So, the next time we feel friction or annoyance when asking a colleague or a friend for a favor, let’s make sure we check if our incentives are aligned.

Source: ‘Freakonomics‘ by Steven D. Lewitt and Stephen J. Dubner

Where do ideas come from? – Seth Godin

1. Ideas don’t come from watching television

2. Ideas sometimes come from listening to a lecture

3. Ideas often come while reading a book

4. Good ideas come from bad ideas, but only if there are enough of them

5. Ideas hate conference rooms, particularly conference rooms where there is a history of criticism, personal attacks or boredom

6. Ideas occur when dissimilar universes collide

7. Ideas often strive to meet expectations. If people expect them to appear, they do

8. Ideas fear experts, but they adore beginner’s mind. A little awareness is a good thing

9. Ideas come in spurts, until you get frightened. Willie Nelson wrote three of his biggest hits in one week

10. Ideas come from trouble

11. Ideas come from our ego, and they do their best when they’re generous and selfless

12. Ideas come from nature

13. Sometimes ideas come from fear (usually in movies) but often they come from confidence

14. Useful ideas come from being awake, alert enough to actually notice

15. Though sometimes ideas sneak in when we’re asleep and too numb to be afraid

16. Ideas come out of the corner of the eye, or in the shower, when we’re not trying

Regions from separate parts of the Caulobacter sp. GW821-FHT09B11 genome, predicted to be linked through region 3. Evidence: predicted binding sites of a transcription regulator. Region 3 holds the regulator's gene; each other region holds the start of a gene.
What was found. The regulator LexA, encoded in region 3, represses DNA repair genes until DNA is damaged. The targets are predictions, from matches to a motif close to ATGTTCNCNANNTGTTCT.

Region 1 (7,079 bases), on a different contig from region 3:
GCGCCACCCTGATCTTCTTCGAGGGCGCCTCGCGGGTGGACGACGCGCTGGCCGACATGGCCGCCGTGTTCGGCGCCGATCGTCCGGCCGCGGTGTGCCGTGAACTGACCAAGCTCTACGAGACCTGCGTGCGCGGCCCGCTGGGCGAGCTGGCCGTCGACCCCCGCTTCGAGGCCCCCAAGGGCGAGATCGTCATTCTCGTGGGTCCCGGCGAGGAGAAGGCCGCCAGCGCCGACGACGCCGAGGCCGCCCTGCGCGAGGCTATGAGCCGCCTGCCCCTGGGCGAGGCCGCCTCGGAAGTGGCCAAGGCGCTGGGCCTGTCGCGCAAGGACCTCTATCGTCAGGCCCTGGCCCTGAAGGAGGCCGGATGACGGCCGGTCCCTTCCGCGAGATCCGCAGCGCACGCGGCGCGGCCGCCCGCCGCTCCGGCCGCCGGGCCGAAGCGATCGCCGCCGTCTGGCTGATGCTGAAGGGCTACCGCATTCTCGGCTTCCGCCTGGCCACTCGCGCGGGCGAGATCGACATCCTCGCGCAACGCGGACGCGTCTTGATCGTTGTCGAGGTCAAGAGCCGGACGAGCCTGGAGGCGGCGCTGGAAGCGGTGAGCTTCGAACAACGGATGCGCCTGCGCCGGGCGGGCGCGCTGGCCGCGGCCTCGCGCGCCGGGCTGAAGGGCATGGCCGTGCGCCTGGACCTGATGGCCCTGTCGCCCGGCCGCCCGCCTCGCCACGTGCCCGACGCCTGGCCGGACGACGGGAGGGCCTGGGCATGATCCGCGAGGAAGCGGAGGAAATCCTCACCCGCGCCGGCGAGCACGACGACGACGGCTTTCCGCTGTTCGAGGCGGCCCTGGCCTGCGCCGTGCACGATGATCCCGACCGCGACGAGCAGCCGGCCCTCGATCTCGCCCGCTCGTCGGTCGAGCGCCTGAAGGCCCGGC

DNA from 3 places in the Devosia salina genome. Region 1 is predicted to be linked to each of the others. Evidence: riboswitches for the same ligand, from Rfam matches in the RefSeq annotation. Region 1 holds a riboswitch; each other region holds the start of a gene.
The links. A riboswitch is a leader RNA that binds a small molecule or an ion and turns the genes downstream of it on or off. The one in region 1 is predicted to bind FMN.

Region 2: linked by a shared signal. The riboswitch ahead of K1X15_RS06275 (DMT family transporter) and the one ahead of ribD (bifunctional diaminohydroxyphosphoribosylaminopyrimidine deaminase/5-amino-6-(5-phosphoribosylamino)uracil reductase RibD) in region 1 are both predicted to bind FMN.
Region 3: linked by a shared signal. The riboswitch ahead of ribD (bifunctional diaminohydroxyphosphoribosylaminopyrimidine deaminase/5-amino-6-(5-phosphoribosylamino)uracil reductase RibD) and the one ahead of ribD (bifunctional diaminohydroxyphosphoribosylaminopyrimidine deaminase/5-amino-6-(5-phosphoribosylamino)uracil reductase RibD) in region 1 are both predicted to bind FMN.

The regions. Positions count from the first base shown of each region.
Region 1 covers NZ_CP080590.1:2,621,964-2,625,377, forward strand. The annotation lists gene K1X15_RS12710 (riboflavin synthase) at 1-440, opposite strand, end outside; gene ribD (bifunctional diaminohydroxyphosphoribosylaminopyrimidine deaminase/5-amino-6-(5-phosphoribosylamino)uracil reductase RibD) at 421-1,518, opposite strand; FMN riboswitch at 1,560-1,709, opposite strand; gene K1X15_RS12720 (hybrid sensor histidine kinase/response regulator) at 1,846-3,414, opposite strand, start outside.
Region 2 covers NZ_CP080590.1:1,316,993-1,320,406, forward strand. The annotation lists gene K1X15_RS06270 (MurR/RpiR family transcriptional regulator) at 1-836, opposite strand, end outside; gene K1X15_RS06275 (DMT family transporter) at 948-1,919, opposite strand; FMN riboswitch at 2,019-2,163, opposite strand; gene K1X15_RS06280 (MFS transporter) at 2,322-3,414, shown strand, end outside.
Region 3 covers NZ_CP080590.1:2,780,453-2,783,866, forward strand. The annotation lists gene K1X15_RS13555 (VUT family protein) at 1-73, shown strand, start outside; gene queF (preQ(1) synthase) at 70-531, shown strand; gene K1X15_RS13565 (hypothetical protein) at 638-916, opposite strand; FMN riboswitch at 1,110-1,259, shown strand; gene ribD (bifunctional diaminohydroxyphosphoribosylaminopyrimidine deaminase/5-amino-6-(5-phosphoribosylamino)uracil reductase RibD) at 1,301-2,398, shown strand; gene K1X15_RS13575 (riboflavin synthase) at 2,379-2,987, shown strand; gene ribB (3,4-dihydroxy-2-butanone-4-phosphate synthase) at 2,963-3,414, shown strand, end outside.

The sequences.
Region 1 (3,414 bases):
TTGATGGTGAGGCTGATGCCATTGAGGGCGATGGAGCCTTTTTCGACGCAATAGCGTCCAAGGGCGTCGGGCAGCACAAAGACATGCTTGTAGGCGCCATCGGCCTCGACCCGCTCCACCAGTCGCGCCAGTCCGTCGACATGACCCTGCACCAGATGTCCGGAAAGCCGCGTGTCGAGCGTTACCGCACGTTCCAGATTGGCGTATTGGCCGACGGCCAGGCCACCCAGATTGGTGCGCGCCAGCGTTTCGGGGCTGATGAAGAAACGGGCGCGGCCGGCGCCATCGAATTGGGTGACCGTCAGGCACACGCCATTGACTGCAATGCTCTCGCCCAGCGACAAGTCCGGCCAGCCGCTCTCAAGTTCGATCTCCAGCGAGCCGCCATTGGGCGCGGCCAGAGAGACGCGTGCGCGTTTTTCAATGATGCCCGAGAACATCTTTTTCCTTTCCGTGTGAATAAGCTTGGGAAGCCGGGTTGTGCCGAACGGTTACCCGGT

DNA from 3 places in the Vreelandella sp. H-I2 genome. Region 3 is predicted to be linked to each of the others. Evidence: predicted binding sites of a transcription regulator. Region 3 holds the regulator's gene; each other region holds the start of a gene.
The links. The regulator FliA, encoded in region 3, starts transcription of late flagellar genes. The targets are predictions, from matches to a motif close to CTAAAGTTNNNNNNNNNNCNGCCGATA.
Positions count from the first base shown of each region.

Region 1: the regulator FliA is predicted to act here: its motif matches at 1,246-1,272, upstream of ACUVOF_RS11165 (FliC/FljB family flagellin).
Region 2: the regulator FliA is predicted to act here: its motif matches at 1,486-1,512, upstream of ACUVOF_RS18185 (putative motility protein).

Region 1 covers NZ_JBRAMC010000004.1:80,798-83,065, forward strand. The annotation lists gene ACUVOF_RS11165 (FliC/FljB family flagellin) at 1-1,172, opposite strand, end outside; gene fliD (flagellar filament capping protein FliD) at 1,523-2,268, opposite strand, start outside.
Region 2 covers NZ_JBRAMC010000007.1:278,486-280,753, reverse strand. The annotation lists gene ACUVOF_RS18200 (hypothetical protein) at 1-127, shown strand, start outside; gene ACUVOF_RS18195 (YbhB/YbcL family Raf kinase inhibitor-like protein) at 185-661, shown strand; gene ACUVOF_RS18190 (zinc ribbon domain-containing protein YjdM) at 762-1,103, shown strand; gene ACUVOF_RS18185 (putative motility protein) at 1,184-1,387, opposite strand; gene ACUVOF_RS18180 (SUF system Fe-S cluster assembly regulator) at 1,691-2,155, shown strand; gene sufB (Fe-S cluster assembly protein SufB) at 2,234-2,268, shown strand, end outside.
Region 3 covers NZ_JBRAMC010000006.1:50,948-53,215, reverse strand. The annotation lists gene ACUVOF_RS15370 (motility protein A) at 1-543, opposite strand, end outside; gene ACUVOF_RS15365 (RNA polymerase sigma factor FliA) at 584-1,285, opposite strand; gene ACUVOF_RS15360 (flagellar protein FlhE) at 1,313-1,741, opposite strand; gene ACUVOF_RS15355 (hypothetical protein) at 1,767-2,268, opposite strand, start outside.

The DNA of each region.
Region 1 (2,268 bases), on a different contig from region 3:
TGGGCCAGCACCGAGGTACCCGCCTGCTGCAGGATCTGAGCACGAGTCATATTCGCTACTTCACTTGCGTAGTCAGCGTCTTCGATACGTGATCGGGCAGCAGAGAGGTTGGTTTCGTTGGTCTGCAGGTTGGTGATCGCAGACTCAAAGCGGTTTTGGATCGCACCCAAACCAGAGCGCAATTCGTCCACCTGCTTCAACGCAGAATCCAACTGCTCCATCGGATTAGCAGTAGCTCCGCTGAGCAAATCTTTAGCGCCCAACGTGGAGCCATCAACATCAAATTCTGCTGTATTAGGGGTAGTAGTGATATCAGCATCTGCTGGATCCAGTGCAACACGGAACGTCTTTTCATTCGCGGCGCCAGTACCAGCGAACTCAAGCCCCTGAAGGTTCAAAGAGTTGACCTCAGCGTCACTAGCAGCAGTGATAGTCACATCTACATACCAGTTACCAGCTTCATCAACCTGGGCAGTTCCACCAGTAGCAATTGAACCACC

17. Mediocre ideas enjoy copying what happens to be working right this minute

18. Bigger ideas leapfrog the mediocre ones

19. Ideas don’t need a passport, and often cross borders (of all kinds) with impunity

20. An idea must come from somewhere, because if it merely stays where it is and doesn’t join us here, it’s hidden. And hidden ideas don’t ship, have no influence, no intersection with the market. They die, alone.

Loved this. Genius!

Don’t do work you love

This was the discussion I had with a colleague as he was discussing some interesting points from a book you read.

I find the argument pretty valid – ‘What if your passion was juggling? And what if you weren’t all that skilled in juggling?’

Would you still quit your day job as an IT analyst in an investment bank and pursue juggling?

Like all things, I think the ‘pursue your passion’ requires some perspective. To begin with, it probably requires your passion and skills to match (for eg: I have a real passion at football but I’m just about average at the game => I don’t dream of being a professional footballer). And secondly, even if passion and skills match, I think it also matters as to what your goals are, and how happiness at work fits in with the bigger picture.

For eg: if you are a manager at GE and are also married with 3 kids, you may want to just continue being a manager till you have enough in your bank account to sustain yourself and your family before becoming a professional juggler.

Pretty obvious, you say? Yes, absolutely. We tend to do this more often than not but the sad part is that we always romanticize about the ‘ideal job’ and the ‘ideal situation’. In my limited experience, there hardly ever is the ‘ideal job’ or ‘ideal situation‘.

Decide to make it ‘ideal’, decide to have ‘fun’, make enough money to make sure your parents (and/or spouse and kids) are okay, then quit everything and do what you love.

(If you are going to argue that all entrepreneurs are doing what they love, I would disagree. Entrepreneurship involves a LOT of dirty work which nobody would enjoy – what entrepreneurs enjoy is the thought of realizing their vision/their dream.
Is cleaning the office ideal? Probably not. But the dream makes it so..
And nobody stops you or me from dreaming.)